1. Overview

In this tutorial, we’ll discuss how to convert CUE, BIN, and IMG images to an ISO file. We’ll also see how to combine multiple images and create a single ISO out of them.

For this task, we’ll take a look at different utilities such as iat and bchunk.

2. bchunk

The bchunk utility converts BIN and IMG CD images to ISO tracks. The track contains an ISO filesystem that we can mount as a loop device on Linux.

2.1. Installation

bchunk isn’t available on most Linux distributions by default. However, we can install it from our distribution’s official package repository using the name bchunk.

On Debian and Ubuntu-based distributions, we can use apt:

$ apt install bchunk

On RHEL and Fedora, we can use yum:

$ yum install bchunk

Once bchunk is installed, we can use the utility via the bchunk command.

2.2. Converting a Single CD Image to an ISO Image

bchunk follows a straightforward syntax:

$ bchunk myimage.img myimage.iso

Similarly, we can specify the CUE and BIN images as well. However, we should know that if our BIN image contains any CD-Audio tracks, then bchunk will fail to convert it.

The reason for this is that the CD-Audio data structure is incompatible with the ISO file system. In this scenario, we can consider using other utilities like bin2iso.

2.3. Combining Multiple CD Images Into a Single ISO Image

We can pass in multiple images as input to create a single ISO out of them:

$ bchunk *.cue *.img final.iso

3. iat

iat is a convenient utility for analyzing and detecting the structure of popular image formats. Not only that, but it can also convert the supported images into an ISO-9660 image format.

Besides the ISO-9660 format, it also supports BIN, MDF, PDI, CDI, NRG, and B51 formats.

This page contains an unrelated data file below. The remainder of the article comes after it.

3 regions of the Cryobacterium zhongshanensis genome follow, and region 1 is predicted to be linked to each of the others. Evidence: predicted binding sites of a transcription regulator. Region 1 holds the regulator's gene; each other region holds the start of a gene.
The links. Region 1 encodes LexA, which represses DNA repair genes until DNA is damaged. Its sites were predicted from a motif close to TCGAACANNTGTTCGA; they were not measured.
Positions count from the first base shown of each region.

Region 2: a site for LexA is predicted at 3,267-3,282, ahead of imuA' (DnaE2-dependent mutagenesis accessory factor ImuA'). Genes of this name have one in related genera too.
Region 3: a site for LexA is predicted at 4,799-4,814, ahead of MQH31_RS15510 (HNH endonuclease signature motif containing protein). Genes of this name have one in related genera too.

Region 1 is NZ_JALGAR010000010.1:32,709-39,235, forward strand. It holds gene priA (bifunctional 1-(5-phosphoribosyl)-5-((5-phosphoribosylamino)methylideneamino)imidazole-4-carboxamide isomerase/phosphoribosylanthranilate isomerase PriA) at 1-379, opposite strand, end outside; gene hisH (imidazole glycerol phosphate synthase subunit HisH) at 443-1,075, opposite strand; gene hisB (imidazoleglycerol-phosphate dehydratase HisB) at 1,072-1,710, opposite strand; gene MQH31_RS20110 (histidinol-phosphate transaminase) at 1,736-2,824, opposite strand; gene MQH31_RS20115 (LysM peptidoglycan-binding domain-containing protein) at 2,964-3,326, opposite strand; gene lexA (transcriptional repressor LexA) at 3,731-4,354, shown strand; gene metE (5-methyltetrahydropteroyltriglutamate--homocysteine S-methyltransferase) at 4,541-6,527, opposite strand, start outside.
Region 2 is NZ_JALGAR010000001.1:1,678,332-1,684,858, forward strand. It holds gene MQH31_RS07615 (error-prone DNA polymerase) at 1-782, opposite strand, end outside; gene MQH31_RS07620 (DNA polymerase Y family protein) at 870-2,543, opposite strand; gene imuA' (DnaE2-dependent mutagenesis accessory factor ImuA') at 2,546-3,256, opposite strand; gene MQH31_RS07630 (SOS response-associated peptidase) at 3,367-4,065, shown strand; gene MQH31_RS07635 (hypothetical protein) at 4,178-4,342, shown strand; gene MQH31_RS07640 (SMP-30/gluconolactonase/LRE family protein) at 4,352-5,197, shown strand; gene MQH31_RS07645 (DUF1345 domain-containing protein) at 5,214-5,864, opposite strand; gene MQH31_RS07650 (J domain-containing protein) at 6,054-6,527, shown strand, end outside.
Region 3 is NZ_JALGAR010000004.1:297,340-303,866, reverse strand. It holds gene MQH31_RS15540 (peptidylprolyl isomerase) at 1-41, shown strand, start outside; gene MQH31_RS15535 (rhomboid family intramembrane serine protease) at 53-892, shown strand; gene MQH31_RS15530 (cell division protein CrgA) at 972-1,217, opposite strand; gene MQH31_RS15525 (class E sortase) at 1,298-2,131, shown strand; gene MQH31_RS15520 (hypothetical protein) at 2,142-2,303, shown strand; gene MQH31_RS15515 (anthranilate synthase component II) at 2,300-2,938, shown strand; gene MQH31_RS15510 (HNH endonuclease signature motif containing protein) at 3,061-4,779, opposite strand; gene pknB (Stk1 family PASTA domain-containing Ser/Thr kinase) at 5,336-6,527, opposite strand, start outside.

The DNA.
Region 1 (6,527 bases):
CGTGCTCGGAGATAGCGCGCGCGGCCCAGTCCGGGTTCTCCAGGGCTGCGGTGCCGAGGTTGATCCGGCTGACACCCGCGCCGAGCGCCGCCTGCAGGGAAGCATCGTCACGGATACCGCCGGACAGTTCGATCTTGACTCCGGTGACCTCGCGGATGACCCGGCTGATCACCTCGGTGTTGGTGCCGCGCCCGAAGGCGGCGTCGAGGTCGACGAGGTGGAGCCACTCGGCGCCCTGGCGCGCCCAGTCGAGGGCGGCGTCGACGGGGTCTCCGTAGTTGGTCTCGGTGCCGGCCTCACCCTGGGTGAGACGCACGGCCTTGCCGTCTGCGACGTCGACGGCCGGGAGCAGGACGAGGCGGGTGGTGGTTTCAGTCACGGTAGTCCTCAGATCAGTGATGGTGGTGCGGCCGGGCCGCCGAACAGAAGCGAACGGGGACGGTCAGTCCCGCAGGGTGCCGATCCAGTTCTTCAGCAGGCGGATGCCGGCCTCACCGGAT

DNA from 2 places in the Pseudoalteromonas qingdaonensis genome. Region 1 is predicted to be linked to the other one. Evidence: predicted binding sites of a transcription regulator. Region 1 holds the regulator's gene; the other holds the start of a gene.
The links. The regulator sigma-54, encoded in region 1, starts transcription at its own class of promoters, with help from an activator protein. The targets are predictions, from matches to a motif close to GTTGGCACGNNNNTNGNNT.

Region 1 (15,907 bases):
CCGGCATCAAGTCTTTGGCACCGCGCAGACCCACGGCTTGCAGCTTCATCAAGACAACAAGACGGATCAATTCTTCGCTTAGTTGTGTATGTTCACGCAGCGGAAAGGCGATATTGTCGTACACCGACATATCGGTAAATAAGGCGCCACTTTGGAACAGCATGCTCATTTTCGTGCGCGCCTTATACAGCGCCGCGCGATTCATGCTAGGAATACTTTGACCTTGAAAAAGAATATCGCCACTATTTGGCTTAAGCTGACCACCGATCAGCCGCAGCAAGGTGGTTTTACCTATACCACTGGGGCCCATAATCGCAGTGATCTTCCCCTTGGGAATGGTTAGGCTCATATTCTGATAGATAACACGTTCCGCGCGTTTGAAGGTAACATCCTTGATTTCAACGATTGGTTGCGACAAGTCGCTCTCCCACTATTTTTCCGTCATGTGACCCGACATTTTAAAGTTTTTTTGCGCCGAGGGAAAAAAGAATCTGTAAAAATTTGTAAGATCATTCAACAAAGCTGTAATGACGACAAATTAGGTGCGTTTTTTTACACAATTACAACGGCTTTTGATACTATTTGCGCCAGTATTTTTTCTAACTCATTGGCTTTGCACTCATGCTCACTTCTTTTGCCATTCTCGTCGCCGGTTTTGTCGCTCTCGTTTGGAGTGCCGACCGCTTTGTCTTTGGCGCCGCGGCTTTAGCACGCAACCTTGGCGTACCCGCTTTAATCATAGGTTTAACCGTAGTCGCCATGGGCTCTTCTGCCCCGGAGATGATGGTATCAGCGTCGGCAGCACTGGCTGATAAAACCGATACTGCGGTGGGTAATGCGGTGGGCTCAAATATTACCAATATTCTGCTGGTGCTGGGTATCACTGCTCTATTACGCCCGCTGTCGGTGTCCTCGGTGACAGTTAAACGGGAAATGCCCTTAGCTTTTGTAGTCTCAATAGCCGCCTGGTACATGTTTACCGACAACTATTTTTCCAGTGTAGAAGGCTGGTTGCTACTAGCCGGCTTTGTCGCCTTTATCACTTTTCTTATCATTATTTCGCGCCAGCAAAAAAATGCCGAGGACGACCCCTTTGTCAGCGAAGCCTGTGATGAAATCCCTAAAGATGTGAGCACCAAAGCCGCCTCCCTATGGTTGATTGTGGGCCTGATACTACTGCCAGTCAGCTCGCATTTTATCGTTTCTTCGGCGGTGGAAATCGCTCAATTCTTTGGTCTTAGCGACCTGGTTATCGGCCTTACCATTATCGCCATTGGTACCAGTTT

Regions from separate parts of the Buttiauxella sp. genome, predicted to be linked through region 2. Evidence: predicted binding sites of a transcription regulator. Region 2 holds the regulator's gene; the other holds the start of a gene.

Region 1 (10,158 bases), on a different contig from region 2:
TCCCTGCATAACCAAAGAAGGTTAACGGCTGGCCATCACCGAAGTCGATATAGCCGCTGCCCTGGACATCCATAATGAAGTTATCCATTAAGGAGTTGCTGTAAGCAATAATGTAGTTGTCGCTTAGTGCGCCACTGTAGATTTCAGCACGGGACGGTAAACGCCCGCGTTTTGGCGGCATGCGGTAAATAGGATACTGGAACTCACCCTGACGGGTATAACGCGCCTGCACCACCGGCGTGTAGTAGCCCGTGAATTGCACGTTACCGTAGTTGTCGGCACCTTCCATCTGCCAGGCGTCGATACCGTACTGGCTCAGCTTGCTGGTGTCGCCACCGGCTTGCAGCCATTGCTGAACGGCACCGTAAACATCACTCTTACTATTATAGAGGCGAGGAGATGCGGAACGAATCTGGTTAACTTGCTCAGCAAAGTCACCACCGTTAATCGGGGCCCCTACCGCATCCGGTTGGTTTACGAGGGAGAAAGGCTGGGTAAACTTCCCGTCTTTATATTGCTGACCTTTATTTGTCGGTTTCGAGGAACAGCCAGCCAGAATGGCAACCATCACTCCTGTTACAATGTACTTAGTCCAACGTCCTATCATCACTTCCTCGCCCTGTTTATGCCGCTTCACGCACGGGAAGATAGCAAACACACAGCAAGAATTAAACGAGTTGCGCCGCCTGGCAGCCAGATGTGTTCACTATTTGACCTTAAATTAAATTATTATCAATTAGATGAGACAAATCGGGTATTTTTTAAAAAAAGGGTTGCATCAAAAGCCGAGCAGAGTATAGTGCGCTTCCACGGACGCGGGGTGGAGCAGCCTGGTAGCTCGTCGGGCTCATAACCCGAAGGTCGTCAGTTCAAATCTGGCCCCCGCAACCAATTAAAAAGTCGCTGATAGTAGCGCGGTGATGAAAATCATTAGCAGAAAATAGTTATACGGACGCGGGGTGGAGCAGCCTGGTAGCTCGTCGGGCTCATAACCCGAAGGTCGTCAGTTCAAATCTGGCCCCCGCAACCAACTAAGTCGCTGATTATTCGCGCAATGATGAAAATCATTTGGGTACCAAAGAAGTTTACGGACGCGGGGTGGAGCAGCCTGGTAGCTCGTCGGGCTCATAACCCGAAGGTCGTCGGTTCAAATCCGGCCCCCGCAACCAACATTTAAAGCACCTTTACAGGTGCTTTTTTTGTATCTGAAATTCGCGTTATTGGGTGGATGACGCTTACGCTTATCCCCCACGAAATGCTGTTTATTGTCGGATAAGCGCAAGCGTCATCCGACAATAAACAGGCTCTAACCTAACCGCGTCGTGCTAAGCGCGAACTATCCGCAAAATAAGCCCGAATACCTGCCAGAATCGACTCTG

3.1. Installation

iat doesn’t come preinstalled on most Linux distributions. However, we can install it from our official package repository.

On Ubuntu-based distributions, we can install using the package name iat:

$ apt install iat

Similarly, on Fedora and RHEL, we can use yum:

$ yum install iat

Once installed, let’s verify it:

$ iat --version
Iso9660 Analyzer Tool v0.1.7

3.2. Converting Images to an ISO-9660 Image

We can simply specify the input and output image file to iat:

$ iat --iso -i file.img -o file.iso

Let’s understand the command’s arguments:

  • -i signifies the input image
  • -o signifies the output image
  • –iso option indicates that we’re converting the image to ISO-9660 format

4. Difference Between ISO and IMG

If we’re dealing with an IMG image file, we should know that there is no fundamental difference between the ISO and IMG structure if the IMG file is uncompressed. The only difference between them is the extension.

Therefore, we can simply treat an uncompressed IMG file as an ISO file by changing its extension:

$ mv file.img file.iso

Then, we can use ISO software to access the data inside the image. For instance, we can mount the image and read data from it:

$ mount -o loop ~/file.iso /media/mount_point

5. Conclusion

In this article, we learned how we can convert CUE, BIN, and IMG image formats to the standard ISO-9660 format. First, we looked at the bchunk utility to convert single and multiple images. Then, we discussed the iat utility as an alternative to the bchunk utility.

Finally, we saw that there’s no difference between the ISO and IMG formats apart from the file extension.

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